My wife Betty and I both have houses and docks on the water: one at Deep Creek Lake in western Maryland and the other on the South River near Annapolis. Betty has a 20-foot Mastercraft Ski Boat which she skis behind in warm weather, while I have a 38-foot Sea Ray Sundancer that I use for summer cruising on the Bay. Betty is 88, and I am 87.
The year before last we found a new exciting type of boating: Cocktail Class boat racing. We watched these races behind the Kent Island Yacht Club the year before and decided we had to try it. I told Betty I would build the race boat if she would drive it, so after I twisted her arm, she agreed. The boats are eight feet long, built to an exact design and carry a 6-hp motor. I built ours from a kit, sold by Chesapeake Light Craft.
To drive it, you kneel in the boat, and when you lean forward and hit the throttle, the boat hops up on plane and you are immediately going about 22 mph. What a ride! The race course is laid out with left and right turns, with no more than six boats in each race. There are three classes—Betty raced in the women’s class, I raced in the mixed class, and my grandson Timmy raced in the heavy class. We raced at four different sites, and Betty won a first place. Timmy won a first and a second. I didn’t quite make the winners circle, but it was a blast.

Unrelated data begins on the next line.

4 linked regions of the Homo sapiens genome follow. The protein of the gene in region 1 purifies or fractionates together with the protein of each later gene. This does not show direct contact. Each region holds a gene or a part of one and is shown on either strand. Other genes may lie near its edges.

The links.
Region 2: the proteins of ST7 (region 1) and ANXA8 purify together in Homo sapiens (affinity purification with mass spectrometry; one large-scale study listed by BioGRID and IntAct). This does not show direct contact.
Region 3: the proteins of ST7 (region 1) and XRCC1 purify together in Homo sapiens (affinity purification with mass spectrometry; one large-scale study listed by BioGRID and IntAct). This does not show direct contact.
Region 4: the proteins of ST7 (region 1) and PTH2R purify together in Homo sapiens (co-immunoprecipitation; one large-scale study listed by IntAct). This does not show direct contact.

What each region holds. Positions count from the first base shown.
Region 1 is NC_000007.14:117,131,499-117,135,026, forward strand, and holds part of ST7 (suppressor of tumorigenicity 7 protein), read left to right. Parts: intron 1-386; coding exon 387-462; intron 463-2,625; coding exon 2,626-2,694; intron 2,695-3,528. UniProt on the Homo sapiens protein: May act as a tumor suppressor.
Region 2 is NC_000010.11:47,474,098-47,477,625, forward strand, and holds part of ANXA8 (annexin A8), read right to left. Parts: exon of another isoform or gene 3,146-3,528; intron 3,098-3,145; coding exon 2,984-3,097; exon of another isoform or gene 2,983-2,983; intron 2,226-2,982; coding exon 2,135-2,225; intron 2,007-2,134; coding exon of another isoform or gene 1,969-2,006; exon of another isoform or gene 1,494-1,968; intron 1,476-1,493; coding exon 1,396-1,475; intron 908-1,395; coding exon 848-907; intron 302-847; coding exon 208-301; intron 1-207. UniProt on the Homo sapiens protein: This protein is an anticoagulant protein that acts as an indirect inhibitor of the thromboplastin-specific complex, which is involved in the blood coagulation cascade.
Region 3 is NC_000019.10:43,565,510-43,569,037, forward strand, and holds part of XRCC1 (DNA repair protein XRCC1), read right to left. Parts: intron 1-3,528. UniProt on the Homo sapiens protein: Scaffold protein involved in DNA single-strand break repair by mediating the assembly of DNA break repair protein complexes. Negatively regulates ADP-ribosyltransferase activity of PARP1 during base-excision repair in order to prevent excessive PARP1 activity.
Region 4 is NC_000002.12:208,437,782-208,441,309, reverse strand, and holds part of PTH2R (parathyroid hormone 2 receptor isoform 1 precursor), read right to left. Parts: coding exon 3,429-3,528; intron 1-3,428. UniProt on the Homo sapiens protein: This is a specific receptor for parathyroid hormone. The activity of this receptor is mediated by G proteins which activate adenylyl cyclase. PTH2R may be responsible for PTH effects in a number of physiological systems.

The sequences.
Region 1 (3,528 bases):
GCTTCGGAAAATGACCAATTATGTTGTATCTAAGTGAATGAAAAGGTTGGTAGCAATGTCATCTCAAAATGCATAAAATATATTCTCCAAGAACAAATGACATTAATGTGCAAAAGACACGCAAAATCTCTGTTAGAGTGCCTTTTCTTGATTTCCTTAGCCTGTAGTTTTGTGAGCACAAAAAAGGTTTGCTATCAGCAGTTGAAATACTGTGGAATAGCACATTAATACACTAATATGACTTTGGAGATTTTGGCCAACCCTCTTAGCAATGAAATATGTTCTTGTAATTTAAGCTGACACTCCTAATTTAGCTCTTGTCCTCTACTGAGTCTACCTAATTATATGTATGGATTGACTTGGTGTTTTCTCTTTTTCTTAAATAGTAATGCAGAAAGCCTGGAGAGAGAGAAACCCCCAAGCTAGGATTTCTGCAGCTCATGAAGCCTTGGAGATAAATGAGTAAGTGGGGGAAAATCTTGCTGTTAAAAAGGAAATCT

The rules say that all boats must be named after a cocktail. So, since Betty is a cancer survivor, the name Pink Lady seemed to be perfect.
This year’s race on July 20 behind the Kent Island Yacht Club was fun, but the weather was very hot. Timmy’s girlfriend, Molly, substituted for Betty, and his friend Spencer drove for me. Our Team 109 came home with two firsts and a second. New driver Molly would have had a first, but she passed one buoy on the wrong side.
All things considered, I believe Cocktail Class racing is a great family sport. However, after this season, Betty and I have decided to just watch and let the younger crowd drive the boat. It is still very exciting when you cross the finish line just ahead of the nearest boat.
Editor’s Note: The Wilmots kindness, enthusiasm, and racing prowess will be greatly missed out on the course. Pink Lady is now listed for sale and is in search of a good home—more details can be found on the CCWBRA Classifieds page.
By John Wilmot